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UEA cancels medical exams, allowing final-year students to join coronavirus fight this summer

PUBLISHED: 16:32 18 March 2020 | UPDATED: 07:58 19 March 2020

The UEA has cancelled written exams for final-year students this summer. Picture: Denise Bradley

The UEA has cancelled written exams for final-year students this summer. Picture: Denise Bradley

Archant

Medical students will graduate without having to take their final exams this summer because of the coronavirus outbreak.

Cancelling the exams will mean students can still graduate and join the NHS as doctors in August Photo: ArchantCancelling the exams will mean students can still graduate and join the NHS as doctors in August Photo: Archant

The University of East Anglia (UEA) said the decision to cancel the final written exams was “not taken lightly” and it would mean students can start working as doctors from August.

It mimics moves by other medical schools across the country.

A spokesman said the students had spent 20 weeks on clinical placement and were given clinical assessments in March.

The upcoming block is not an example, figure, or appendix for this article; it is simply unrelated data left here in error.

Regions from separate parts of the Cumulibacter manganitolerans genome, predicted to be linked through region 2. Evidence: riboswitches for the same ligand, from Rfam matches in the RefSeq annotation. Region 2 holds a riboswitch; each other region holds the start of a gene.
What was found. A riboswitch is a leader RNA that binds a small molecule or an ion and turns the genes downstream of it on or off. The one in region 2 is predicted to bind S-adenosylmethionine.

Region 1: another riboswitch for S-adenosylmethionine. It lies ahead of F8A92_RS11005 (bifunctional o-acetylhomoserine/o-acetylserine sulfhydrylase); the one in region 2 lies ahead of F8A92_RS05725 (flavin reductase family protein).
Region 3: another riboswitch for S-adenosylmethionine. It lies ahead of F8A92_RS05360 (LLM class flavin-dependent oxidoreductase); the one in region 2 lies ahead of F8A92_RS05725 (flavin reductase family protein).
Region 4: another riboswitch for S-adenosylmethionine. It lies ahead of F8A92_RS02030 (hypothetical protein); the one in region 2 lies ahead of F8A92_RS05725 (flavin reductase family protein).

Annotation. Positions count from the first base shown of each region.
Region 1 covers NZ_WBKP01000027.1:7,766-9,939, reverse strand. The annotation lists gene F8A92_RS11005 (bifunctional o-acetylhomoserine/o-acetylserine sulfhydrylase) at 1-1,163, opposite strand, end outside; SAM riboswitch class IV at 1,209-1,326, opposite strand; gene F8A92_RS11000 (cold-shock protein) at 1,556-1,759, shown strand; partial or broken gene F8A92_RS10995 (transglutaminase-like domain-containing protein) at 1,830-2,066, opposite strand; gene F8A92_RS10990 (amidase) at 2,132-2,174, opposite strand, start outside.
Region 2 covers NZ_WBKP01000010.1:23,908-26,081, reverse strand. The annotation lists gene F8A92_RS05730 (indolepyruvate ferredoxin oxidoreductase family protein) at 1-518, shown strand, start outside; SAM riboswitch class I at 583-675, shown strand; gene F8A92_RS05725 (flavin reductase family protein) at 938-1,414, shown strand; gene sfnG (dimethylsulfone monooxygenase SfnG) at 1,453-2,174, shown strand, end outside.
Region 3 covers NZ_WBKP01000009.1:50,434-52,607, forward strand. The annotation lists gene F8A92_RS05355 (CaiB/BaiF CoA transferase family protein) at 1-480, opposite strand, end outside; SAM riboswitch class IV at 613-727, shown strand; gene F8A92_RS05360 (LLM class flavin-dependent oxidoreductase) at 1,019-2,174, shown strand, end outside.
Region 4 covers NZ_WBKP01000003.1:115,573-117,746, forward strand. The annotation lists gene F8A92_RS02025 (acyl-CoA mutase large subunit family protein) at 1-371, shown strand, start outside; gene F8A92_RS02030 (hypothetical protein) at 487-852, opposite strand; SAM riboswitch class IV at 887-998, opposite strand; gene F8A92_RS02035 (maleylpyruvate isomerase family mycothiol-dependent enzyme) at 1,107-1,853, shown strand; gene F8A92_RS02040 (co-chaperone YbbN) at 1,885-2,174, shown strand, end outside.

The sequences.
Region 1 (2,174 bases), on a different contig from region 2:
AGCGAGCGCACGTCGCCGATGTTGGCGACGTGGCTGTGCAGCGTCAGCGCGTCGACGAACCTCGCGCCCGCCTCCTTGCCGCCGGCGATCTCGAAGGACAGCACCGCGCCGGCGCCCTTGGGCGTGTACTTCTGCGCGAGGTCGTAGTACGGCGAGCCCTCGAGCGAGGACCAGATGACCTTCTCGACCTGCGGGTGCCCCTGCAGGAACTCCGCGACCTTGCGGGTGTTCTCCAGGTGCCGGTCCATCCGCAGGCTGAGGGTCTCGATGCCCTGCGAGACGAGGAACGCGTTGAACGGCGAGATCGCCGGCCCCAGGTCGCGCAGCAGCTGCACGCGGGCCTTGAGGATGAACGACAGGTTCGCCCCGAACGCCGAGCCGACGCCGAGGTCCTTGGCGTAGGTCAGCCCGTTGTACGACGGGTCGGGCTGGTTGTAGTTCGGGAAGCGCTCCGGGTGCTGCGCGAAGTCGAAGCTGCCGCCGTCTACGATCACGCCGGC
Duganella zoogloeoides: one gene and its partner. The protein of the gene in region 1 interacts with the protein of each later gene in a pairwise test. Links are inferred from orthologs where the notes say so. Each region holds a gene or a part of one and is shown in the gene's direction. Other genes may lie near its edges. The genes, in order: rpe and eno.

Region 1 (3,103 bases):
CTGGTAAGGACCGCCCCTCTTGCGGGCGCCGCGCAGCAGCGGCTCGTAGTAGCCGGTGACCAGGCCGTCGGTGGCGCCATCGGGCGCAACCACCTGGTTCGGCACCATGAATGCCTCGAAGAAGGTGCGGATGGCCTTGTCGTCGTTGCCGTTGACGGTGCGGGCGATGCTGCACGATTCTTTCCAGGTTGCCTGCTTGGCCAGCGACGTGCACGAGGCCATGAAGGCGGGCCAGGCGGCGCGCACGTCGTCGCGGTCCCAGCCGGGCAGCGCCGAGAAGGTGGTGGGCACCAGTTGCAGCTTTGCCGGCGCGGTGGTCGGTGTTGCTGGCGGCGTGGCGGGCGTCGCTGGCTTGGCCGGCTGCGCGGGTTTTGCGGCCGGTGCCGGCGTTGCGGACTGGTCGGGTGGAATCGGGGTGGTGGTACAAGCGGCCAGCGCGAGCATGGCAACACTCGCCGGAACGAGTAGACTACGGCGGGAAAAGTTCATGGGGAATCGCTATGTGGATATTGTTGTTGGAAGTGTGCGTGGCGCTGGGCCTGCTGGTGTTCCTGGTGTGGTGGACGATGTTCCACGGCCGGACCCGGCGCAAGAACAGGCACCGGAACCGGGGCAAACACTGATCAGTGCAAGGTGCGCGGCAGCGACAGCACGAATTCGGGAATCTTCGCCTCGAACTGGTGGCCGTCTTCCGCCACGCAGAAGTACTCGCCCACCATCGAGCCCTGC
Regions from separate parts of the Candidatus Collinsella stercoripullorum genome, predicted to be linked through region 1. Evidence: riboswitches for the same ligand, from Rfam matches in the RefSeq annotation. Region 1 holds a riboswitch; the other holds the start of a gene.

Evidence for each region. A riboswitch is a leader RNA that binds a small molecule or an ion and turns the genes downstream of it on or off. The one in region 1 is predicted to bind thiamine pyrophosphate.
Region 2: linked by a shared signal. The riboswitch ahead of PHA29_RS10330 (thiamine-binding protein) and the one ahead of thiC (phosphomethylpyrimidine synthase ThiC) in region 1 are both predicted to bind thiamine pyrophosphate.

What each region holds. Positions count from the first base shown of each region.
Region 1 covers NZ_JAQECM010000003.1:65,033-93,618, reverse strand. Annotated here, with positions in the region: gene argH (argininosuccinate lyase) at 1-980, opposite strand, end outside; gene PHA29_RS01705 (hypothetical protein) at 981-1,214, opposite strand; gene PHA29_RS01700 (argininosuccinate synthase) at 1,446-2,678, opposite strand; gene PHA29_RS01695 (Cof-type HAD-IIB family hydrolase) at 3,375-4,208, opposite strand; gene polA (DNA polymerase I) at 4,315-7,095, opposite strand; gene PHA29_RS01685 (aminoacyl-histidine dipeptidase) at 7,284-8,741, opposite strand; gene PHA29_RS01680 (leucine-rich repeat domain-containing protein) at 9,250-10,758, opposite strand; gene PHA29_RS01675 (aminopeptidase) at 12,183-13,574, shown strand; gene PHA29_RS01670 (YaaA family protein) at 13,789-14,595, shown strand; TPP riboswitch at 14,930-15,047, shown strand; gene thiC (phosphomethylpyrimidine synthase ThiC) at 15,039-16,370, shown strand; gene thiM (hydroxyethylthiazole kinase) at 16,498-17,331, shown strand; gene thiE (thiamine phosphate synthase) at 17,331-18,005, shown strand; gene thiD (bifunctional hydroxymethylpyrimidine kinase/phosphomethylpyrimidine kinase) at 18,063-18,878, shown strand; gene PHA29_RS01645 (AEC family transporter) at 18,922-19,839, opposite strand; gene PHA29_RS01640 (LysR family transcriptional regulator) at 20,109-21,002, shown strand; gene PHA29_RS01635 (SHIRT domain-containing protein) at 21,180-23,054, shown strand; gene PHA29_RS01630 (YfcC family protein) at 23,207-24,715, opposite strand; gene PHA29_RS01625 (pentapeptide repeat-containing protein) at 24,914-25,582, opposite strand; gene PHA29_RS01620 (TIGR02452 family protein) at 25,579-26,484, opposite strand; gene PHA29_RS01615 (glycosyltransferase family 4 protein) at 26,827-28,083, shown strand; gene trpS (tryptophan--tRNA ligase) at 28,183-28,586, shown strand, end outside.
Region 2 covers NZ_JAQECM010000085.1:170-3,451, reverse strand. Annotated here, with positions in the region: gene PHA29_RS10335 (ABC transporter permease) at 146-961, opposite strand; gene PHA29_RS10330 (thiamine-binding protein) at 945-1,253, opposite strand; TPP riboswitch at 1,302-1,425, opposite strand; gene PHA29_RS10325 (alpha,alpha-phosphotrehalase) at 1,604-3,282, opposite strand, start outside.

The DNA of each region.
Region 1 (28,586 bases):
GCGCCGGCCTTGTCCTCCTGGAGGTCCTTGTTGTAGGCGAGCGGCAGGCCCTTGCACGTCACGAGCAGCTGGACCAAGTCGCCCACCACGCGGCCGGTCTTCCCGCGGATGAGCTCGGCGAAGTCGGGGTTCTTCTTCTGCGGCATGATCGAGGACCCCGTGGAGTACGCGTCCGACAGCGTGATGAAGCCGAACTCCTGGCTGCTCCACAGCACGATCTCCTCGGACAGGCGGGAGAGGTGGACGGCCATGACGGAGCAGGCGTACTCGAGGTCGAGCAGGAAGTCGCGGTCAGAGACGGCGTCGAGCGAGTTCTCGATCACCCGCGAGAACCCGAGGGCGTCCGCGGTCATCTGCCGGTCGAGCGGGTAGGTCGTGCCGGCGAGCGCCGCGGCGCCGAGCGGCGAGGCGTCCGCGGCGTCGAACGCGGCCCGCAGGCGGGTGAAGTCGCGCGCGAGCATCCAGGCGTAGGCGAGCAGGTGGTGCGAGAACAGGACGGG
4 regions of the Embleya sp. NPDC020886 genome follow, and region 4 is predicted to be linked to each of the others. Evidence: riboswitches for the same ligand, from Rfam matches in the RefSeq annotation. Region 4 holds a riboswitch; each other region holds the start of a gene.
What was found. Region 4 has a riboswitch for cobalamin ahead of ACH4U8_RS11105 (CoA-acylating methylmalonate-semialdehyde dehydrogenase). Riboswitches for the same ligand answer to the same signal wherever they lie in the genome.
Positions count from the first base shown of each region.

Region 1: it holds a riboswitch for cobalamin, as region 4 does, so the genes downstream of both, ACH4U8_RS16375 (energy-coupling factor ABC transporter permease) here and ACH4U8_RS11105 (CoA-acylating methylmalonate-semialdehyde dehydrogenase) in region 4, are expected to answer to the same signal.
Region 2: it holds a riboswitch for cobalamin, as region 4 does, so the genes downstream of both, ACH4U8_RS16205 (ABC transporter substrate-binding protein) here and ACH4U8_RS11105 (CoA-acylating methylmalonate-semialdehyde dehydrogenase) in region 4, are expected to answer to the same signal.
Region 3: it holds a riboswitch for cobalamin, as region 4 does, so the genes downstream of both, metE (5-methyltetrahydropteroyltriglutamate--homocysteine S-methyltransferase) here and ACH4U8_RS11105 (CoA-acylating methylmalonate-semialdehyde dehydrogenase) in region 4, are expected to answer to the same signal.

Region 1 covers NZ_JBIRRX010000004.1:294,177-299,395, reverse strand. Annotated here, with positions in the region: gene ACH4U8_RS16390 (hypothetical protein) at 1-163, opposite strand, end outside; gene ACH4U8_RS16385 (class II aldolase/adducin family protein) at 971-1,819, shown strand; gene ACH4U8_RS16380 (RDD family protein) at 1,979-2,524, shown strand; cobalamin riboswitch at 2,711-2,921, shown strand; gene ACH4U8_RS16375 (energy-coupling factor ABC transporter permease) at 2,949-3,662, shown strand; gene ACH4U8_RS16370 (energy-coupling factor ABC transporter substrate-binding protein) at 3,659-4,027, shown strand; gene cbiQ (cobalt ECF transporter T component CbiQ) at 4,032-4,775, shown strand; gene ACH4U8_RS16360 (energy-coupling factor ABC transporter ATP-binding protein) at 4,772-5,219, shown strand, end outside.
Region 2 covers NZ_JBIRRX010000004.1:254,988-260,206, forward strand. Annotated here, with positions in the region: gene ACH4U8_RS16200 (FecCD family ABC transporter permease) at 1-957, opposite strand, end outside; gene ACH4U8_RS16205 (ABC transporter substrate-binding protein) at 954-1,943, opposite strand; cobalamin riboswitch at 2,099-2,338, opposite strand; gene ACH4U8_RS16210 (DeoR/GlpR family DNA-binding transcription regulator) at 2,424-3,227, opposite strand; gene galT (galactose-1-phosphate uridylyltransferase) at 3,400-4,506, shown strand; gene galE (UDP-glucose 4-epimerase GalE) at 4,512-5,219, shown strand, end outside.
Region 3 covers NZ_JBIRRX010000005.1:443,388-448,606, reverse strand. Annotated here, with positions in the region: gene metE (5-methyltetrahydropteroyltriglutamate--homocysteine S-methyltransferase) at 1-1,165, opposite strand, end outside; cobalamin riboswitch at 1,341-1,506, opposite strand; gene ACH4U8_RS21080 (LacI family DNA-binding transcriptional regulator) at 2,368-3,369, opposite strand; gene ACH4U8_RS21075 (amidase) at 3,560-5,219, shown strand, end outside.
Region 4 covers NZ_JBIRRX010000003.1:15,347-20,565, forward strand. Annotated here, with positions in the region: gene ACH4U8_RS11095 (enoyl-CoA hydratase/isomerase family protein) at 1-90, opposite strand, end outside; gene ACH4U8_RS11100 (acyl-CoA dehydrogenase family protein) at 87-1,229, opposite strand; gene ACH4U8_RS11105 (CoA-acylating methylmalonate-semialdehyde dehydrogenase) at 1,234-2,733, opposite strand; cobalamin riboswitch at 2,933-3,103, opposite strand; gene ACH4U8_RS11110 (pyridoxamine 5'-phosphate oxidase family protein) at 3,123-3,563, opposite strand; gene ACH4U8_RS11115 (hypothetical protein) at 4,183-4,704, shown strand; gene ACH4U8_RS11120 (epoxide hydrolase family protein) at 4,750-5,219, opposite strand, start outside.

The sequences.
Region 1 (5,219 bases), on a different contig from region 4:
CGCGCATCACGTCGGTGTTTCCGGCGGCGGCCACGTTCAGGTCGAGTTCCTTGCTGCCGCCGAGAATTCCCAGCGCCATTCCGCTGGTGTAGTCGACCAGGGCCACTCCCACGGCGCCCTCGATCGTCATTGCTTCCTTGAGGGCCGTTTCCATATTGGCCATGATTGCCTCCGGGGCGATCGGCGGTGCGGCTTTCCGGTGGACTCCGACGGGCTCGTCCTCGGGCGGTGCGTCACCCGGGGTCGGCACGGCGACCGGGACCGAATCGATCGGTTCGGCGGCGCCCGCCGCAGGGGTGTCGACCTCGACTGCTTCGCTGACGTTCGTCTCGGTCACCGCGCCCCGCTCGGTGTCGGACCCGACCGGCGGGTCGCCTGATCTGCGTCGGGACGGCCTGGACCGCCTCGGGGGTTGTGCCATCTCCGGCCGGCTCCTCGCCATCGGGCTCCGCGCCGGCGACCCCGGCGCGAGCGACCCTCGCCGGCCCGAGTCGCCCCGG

“An exam board will review students’ progression through their five years of study,” they said.

“In the meantime, given the need to support the NHS workforce in these difficult times, medical students can volunteer to work in the NHS, although they will not be able to undertake the duties of a qualified doctor.

“We have advised students that they must act within their competence, whilst being supervised and safe.

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“We know that some students have already been volunteering and we are incredibly proud of them for this.

“Guidance has been provided to both students affected, and local NHS providers and we are working with them to explore opportunities for our students to contribute.”

One final-year student said: “I was hoping the exams would be brought forward so we’d still sit them, but I know it’s not feasible. There are 160 of us so we can’t all be sat in the same room together.”

They said they were being trained on Monday in using personal protective equipment (PPE).

“We’ll be working away from Covid-19 patients, so we won’t be in intensive care or A&E.

“I definitely think it’s reasonable. It isn’t much different to what we were going to be doing on our last elective, but we’re just getting paid for it.”

The Medical Schools Council said last week that universities should not delay students’ qualification.

An NNUH spokesman said: “Appropriately trained medical students are being offered the opportunity to join our bank staff and support us.

“We will ensure that all students are correctly orientated to our hospital and their skills appropriately matched for specific tasks.”

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